Cheerful yellow daffodils signal the end of winter cold and the return of warmer days. If you live in a moderate climate, daffodils are among the first flowers to bust into bloom every spring, making them a symbol of rebirth. If you were born in March, daffodils are also your birthday flower.

In the language of flowers, daffodils symbolize friendship, chivalry, respect, modesty and faithfulness. Apparently, the daffodil was originally called “affodell,” a variant of asphodel. No one really knows why the letter “d” was added to the front of the name, but from at least the 1500s the flowers have been playfully known in literature as “Daffadown Dilly” or “daffadowndilly.”

Daffodil is the common name for all members of the genus narcissus, and many people call daffodils narcissus. In North America, daffodils are also known as jonquils, the Spanish name for the flower. Daffodils range in size from 5-inch blooms on 2-foot stems to half-inch flowers on 2-inch stems and have a sweet fragrance.

Daffodils in History

Daffodils are native to the Mediterranean region, including the Iberian Peninsula, North Africa and the Middle East. The earliest record that included mention of daffodils dates back to around 200 BC.

Although daffodils were a favorite of the ancient Greeks and Romans, by around 1600 they had fallen out of favor and essentially been forgotten. But that changed in 1629 when a group of English gardeners championed the daffodil and it regained its popularity among plant and flower lovers.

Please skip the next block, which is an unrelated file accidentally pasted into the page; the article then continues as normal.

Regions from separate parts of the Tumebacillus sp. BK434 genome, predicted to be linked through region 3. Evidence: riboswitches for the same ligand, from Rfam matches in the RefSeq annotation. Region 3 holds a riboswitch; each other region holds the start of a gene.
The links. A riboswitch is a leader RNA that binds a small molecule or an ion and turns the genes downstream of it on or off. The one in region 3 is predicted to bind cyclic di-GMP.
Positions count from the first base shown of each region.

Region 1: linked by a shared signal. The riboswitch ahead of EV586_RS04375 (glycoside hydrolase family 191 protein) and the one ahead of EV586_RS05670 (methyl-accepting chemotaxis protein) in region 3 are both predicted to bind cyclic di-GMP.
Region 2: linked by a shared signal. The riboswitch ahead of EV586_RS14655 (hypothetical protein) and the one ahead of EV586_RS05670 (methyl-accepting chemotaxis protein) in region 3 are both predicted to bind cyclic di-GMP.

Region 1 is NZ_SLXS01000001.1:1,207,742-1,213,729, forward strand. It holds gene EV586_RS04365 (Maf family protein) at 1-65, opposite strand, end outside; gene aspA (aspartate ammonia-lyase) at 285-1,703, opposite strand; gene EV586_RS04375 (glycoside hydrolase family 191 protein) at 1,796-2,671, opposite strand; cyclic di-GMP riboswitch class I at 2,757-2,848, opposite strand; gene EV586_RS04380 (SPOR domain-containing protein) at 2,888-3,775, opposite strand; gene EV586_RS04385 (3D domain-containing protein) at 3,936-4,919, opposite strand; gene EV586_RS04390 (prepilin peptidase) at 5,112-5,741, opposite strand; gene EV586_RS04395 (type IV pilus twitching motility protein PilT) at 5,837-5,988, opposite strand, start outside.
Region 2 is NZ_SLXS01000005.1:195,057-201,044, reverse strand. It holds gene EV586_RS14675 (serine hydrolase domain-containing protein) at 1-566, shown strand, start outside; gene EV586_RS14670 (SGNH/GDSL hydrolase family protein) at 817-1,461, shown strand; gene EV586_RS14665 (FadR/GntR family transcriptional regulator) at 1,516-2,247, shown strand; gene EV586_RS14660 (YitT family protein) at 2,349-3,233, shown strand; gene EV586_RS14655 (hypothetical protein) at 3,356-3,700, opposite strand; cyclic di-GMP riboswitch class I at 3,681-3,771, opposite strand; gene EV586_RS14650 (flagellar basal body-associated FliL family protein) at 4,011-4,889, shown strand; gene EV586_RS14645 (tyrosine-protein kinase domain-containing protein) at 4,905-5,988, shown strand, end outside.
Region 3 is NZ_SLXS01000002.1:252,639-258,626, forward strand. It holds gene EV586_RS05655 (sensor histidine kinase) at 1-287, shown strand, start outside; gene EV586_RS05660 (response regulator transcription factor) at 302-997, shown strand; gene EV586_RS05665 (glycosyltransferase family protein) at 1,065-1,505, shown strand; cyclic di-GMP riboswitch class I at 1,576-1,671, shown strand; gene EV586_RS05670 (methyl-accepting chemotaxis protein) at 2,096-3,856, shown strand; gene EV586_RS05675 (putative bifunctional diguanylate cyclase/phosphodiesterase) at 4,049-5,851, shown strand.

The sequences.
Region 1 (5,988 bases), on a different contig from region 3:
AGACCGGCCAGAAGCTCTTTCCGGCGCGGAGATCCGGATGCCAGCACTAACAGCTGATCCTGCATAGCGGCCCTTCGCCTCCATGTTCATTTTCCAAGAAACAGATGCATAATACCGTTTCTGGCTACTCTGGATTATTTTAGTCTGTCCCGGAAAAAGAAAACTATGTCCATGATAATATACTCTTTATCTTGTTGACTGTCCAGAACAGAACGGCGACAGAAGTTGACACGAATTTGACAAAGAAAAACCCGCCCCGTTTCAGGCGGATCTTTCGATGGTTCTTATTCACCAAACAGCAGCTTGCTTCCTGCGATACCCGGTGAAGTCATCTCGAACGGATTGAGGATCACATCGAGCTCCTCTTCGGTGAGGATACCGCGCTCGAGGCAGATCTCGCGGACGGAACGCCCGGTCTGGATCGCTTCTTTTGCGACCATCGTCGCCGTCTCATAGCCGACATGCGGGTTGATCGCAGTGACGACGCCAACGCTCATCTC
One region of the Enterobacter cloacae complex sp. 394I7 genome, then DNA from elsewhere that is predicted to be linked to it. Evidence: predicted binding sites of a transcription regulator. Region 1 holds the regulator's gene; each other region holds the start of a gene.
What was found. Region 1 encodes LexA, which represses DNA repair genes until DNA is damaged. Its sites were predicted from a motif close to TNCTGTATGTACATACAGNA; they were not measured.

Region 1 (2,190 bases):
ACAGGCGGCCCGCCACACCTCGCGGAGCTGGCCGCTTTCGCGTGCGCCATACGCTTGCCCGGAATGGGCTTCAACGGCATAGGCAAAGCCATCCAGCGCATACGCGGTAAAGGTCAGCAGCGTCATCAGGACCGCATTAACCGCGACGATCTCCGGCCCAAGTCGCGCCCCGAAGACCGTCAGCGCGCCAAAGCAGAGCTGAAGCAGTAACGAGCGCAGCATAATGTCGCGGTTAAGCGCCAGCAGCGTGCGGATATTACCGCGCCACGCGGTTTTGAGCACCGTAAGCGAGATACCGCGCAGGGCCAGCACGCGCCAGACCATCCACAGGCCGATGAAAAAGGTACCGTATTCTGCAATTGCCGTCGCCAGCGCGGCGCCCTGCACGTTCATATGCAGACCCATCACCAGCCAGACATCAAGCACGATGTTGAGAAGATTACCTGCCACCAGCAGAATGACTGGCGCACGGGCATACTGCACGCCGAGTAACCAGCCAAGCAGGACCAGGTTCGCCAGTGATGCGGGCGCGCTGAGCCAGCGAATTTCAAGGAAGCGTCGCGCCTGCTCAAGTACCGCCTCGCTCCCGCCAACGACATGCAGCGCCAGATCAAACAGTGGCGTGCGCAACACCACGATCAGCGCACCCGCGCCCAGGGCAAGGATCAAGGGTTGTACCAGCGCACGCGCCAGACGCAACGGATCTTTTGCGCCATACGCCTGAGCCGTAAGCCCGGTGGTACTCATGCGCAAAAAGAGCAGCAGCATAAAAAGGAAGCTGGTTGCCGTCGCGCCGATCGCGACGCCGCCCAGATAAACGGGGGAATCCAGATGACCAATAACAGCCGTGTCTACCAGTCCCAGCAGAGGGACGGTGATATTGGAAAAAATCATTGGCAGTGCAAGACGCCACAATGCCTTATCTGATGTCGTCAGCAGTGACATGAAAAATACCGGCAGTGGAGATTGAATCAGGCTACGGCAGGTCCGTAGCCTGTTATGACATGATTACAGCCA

Colors and Symbolism

The most common color of daffodil is yellow, but you can also find flower varieties accented with white, orange, pink or lime green. During Victorian times when it was taboo for someone to put their romantic feelings into actual words, daffodils symbolized happiness and friendship.

Another hidden meaning of daffodils was noted to be “you are an angel.”

Fun Facts about Daffodils

  • Daffodils were brought to Britain by the Romans who thought they had healing powers.
  • Medieval Arabs used the juice of the wild daffodil as a cure for baldness.
  • Roman soldiers carried poisonous daffodils to help them die more quickly if they were mortally wounded in battle.
  • A Greek scholar named Theophrastus first wrote about daffodils around 300 BC in his Enquiry into Plants, which became an important influence on medieval science.
  • The daffodil is the emblem of Wales and is worn on St. David’s Day, celebrated every year on March 1.

Because the daffodil is one of the first flowers of spring, it is also symbolic of hope. If your birthday falls in March, hopefully someone will remember you and send a happy bouquet of bright spring daffodils.